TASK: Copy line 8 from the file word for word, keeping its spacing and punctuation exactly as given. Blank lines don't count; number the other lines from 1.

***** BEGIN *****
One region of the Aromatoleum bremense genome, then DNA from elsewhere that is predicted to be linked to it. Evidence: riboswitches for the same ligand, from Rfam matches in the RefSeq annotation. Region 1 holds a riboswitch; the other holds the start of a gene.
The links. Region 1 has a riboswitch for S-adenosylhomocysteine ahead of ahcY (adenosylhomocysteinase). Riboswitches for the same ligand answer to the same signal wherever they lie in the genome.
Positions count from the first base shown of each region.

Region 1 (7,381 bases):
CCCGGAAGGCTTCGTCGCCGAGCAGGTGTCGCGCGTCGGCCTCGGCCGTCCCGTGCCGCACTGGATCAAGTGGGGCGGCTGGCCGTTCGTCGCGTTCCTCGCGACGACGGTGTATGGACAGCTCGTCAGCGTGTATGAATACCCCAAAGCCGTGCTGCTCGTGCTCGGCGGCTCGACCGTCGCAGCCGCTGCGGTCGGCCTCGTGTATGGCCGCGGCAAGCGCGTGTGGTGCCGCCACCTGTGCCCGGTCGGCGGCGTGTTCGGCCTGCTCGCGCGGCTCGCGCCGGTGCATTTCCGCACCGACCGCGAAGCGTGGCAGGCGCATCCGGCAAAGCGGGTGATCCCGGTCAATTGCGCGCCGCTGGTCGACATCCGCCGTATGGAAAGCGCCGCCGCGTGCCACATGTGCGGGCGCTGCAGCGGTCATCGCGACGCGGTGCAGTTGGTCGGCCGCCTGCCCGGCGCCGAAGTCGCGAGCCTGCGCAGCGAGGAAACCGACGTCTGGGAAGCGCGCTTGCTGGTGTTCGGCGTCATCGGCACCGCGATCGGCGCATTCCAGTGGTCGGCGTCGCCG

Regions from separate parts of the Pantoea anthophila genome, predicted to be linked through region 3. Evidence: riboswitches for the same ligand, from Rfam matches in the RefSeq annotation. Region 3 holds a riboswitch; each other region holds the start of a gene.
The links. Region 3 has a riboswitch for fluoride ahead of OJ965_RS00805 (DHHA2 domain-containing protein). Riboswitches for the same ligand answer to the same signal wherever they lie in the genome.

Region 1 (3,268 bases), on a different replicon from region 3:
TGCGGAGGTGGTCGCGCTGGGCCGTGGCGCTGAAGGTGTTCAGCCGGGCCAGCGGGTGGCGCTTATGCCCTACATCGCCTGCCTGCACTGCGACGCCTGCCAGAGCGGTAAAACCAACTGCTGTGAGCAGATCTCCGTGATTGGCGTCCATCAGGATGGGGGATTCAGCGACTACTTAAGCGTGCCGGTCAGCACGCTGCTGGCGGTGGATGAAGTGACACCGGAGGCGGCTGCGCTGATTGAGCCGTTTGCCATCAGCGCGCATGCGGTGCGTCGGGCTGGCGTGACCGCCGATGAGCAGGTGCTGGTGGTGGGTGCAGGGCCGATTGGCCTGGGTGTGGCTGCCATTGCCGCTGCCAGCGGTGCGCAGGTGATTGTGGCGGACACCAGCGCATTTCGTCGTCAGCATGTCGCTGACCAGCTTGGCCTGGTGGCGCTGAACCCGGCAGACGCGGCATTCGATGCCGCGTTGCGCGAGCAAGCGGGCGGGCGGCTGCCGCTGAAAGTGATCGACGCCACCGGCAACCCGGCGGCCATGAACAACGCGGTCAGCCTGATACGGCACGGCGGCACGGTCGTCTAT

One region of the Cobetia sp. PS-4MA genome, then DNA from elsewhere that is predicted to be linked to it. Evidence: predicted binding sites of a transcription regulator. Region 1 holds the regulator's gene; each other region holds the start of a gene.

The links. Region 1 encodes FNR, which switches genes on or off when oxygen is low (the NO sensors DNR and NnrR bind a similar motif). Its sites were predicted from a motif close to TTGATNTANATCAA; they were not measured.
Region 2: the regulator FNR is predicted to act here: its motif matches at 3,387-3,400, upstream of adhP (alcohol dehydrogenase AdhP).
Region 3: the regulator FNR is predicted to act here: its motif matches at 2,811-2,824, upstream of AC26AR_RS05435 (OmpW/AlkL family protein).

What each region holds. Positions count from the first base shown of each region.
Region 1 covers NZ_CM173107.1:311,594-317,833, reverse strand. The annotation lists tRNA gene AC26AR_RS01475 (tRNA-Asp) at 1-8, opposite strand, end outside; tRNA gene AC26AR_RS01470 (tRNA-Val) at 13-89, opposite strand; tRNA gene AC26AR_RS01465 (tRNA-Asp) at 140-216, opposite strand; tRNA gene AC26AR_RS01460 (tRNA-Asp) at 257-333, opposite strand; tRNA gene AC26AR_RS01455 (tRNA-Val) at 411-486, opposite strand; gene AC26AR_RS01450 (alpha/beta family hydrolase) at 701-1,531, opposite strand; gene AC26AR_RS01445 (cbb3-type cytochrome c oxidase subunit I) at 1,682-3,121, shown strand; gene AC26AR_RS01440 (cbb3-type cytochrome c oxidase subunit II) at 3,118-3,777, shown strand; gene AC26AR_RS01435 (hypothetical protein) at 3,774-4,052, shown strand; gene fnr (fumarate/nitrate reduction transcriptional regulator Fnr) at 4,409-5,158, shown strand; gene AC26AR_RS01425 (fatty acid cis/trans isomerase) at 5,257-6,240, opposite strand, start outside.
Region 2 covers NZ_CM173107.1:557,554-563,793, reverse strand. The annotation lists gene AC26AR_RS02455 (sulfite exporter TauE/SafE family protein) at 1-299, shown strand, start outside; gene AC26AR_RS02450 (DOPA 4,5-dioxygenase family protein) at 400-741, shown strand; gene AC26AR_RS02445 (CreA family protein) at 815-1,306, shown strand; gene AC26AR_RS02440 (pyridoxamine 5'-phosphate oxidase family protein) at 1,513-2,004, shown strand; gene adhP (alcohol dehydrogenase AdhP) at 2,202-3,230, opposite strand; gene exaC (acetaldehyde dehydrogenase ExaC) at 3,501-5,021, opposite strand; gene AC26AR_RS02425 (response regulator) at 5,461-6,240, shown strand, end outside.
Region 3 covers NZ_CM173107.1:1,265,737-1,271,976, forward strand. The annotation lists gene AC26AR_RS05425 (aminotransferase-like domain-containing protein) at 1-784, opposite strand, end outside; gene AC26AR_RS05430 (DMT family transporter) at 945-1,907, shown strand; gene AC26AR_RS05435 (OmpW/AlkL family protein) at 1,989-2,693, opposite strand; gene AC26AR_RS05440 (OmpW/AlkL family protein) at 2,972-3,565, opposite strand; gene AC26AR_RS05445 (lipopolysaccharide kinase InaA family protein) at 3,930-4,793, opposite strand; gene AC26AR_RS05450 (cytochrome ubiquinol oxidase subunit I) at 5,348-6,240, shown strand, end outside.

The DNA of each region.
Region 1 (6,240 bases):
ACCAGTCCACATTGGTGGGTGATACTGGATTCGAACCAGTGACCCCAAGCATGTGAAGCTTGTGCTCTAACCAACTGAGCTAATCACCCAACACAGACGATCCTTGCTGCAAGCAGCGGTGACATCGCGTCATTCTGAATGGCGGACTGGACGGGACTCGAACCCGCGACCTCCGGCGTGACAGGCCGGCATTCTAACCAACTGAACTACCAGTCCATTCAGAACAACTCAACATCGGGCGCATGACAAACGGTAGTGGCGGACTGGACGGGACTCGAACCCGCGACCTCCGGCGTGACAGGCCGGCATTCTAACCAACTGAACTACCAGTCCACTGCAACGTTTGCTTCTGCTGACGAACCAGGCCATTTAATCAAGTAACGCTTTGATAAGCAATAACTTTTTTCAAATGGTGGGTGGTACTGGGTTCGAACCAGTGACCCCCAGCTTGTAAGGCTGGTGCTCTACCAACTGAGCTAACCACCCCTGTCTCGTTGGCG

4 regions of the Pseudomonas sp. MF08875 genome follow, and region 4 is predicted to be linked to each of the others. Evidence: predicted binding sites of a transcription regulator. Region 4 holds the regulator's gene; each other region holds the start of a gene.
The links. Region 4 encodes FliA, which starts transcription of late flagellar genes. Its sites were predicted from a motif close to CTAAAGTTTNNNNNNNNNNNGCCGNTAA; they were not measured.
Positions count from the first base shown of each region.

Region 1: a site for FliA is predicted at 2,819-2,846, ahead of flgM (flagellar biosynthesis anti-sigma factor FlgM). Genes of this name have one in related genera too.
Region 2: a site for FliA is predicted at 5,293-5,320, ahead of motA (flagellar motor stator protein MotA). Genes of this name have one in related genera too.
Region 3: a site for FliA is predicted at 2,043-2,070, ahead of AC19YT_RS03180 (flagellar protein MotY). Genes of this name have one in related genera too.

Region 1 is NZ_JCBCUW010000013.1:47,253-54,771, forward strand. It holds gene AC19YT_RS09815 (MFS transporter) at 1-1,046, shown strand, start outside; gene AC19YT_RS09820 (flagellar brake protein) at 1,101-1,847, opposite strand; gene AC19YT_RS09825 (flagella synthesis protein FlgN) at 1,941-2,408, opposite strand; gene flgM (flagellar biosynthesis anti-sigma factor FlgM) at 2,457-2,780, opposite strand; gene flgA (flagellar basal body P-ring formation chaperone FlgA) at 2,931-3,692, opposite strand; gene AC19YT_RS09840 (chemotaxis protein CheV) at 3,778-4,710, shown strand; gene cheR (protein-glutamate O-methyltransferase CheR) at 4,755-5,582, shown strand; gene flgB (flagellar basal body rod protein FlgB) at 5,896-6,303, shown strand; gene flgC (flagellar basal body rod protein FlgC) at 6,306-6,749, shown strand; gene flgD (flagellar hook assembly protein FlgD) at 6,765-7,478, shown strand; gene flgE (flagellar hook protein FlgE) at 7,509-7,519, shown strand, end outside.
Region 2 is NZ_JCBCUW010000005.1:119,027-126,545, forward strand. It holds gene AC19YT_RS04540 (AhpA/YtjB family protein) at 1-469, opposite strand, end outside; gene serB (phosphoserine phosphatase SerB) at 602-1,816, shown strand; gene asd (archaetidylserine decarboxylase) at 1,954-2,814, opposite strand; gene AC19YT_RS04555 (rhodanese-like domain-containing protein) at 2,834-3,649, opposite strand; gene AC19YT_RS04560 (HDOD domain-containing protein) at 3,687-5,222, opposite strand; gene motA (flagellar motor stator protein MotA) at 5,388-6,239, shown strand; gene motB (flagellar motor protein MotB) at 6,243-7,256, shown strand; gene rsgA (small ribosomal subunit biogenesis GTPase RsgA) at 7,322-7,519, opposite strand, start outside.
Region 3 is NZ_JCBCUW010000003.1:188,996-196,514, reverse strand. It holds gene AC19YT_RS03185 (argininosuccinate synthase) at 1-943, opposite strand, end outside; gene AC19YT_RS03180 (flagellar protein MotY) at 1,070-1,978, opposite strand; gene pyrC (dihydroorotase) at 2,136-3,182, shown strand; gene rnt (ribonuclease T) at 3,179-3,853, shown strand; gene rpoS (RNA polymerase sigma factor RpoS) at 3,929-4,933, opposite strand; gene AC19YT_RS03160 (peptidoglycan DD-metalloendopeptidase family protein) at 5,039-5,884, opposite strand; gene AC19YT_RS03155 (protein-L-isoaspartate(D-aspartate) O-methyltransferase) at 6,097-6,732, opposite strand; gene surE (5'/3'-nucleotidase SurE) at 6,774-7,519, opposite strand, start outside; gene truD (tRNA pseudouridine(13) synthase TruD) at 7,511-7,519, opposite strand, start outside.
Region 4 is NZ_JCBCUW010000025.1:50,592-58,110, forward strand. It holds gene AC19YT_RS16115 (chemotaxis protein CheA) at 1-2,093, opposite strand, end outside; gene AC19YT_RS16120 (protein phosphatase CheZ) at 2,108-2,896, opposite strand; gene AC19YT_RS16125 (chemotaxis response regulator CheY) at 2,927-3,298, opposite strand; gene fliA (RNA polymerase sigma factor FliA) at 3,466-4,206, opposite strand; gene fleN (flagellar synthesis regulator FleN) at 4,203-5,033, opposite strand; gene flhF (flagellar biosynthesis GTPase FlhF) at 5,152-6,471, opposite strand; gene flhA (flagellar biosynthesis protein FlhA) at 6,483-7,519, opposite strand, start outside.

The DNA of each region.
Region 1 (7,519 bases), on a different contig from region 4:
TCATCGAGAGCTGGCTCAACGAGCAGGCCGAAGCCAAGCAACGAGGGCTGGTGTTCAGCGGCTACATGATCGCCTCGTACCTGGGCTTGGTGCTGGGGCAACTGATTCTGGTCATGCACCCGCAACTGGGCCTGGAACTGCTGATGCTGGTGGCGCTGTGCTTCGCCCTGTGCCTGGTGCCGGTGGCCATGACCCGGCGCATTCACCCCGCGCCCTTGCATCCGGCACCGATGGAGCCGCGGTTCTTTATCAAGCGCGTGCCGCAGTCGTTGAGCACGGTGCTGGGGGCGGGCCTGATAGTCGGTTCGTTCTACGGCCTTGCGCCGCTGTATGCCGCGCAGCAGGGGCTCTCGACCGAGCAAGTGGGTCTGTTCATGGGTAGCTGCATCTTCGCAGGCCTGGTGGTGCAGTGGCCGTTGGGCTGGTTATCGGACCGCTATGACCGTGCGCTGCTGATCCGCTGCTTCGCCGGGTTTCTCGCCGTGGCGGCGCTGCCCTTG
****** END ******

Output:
Region 1 (3,268 bases), on a different replicon from region 3: